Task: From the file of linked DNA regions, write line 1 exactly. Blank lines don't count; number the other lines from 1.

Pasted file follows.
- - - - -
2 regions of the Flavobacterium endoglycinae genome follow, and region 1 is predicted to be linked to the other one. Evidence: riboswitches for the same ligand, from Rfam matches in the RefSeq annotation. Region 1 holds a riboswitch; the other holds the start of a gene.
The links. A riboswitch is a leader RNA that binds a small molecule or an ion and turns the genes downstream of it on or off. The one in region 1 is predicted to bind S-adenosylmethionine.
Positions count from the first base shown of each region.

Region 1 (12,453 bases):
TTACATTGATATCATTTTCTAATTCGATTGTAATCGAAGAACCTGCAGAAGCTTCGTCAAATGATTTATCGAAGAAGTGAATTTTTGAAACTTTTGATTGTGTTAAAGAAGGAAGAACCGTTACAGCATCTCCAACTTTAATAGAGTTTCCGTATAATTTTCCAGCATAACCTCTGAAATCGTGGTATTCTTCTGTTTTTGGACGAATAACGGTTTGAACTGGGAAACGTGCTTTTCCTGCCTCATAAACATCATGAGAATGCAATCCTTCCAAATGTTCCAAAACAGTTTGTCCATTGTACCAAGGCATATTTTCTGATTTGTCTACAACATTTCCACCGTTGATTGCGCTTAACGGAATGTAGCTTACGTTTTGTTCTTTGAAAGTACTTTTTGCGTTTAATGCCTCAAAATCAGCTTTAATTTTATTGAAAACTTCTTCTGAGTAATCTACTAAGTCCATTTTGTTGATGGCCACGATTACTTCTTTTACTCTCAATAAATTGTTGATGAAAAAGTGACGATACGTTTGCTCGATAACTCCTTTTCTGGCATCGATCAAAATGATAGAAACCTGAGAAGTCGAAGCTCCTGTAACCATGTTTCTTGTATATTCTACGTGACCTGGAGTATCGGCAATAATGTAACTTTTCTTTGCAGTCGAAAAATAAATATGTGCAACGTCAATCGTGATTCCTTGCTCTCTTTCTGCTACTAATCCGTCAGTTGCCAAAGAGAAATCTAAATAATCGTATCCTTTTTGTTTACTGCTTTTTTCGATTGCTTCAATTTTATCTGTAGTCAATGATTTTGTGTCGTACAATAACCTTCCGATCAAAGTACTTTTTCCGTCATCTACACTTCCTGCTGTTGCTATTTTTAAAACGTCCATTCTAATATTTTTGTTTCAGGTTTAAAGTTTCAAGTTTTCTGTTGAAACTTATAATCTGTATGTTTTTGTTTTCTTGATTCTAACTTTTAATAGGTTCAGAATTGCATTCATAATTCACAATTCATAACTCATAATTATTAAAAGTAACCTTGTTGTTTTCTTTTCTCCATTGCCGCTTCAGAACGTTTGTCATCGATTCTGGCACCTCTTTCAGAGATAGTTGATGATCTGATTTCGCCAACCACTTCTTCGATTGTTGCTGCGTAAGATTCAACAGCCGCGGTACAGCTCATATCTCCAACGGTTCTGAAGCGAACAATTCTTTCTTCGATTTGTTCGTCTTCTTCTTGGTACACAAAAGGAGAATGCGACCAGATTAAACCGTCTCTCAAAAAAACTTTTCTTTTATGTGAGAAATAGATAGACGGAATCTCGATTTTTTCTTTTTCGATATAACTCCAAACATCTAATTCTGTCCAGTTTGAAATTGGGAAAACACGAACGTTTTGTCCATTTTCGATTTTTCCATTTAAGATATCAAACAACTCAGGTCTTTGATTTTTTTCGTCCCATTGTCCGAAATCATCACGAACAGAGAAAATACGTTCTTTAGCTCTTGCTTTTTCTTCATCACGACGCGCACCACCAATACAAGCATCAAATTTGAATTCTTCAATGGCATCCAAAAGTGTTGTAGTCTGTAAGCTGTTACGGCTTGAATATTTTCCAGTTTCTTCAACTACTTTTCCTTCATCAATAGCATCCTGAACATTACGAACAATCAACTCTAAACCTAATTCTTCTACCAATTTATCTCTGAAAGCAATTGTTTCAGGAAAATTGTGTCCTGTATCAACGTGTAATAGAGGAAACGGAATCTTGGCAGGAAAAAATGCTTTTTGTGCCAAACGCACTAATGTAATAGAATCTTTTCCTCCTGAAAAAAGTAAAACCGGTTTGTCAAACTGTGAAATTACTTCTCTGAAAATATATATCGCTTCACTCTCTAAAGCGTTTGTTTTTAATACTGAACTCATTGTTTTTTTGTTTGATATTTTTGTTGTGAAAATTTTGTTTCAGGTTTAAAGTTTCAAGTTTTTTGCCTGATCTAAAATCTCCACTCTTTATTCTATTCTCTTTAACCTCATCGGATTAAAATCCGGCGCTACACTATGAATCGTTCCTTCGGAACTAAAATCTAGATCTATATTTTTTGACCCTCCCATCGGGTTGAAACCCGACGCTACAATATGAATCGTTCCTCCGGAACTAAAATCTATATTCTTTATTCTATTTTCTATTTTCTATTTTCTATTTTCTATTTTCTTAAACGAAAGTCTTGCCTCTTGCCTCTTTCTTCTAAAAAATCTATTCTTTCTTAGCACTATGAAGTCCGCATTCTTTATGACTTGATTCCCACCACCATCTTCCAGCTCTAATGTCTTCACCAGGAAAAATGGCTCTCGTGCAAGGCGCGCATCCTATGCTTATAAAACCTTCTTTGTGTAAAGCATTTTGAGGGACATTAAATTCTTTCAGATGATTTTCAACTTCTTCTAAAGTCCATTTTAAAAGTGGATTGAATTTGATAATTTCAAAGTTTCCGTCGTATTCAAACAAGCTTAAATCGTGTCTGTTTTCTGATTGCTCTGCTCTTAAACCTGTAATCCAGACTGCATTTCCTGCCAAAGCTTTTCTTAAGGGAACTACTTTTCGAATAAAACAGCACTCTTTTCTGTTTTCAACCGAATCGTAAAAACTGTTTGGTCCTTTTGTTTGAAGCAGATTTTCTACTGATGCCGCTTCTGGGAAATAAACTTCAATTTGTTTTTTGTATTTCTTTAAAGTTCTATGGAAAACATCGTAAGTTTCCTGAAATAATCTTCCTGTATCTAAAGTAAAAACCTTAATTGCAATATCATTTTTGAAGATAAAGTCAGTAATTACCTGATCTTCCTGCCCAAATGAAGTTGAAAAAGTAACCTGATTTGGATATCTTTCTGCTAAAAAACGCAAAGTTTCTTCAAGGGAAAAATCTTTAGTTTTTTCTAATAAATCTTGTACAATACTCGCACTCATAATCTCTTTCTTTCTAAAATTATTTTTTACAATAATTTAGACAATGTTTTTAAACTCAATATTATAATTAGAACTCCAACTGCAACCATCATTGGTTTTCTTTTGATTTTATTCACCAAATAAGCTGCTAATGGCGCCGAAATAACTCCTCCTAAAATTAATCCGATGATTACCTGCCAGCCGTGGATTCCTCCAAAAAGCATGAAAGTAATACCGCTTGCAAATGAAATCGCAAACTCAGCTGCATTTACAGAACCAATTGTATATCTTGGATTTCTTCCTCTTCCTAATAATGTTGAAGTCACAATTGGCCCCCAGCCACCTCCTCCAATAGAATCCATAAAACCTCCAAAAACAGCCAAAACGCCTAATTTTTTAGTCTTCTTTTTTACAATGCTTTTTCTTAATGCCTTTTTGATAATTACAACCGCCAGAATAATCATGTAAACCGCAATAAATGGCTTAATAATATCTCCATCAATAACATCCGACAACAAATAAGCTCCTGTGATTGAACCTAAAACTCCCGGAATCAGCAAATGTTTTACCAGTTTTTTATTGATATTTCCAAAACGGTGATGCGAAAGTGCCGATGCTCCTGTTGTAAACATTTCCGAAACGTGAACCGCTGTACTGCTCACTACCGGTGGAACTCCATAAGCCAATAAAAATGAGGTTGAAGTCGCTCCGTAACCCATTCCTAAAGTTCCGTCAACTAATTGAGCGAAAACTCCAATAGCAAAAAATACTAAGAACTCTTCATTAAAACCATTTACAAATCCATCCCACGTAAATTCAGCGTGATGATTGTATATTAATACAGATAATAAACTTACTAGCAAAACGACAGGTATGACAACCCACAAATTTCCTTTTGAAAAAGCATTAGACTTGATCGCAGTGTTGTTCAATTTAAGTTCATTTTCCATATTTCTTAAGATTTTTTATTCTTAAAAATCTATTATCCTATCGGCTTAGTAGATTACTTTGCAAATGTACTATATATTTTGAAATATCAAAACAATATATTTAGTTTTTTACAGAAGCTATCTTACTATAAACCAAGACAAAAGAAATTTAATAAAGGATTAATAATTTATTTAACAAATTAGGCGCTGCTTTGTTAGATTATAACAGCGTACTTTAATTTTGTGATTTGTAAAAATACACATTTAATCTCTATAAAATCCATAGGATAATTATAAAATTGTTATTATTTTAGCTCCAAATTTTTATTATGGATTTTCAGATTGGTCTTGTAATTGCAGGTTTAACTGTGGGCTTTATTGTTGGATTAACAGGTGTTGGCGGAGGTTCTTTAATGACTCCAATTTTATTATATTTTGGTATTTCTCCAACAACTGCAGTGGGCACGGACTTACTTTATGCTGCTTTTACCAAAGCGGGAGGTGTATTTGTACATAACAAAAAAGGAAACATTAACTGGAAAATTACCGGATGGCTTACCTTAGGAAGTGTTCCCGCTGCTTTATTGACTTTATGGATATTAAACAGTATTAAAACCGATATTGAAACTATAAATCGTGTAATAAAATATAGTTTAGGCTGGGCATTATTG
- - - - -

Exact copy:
2 regions of the Flavobacterium endoglycinae genome follow, and region 1 is predicted to be linked to the other one. Evidence: riboswitches for the same ligand, from Rfam matches in the RefSeq annotation. Region 1 holds a riboswitch; the other holds the start of a gene.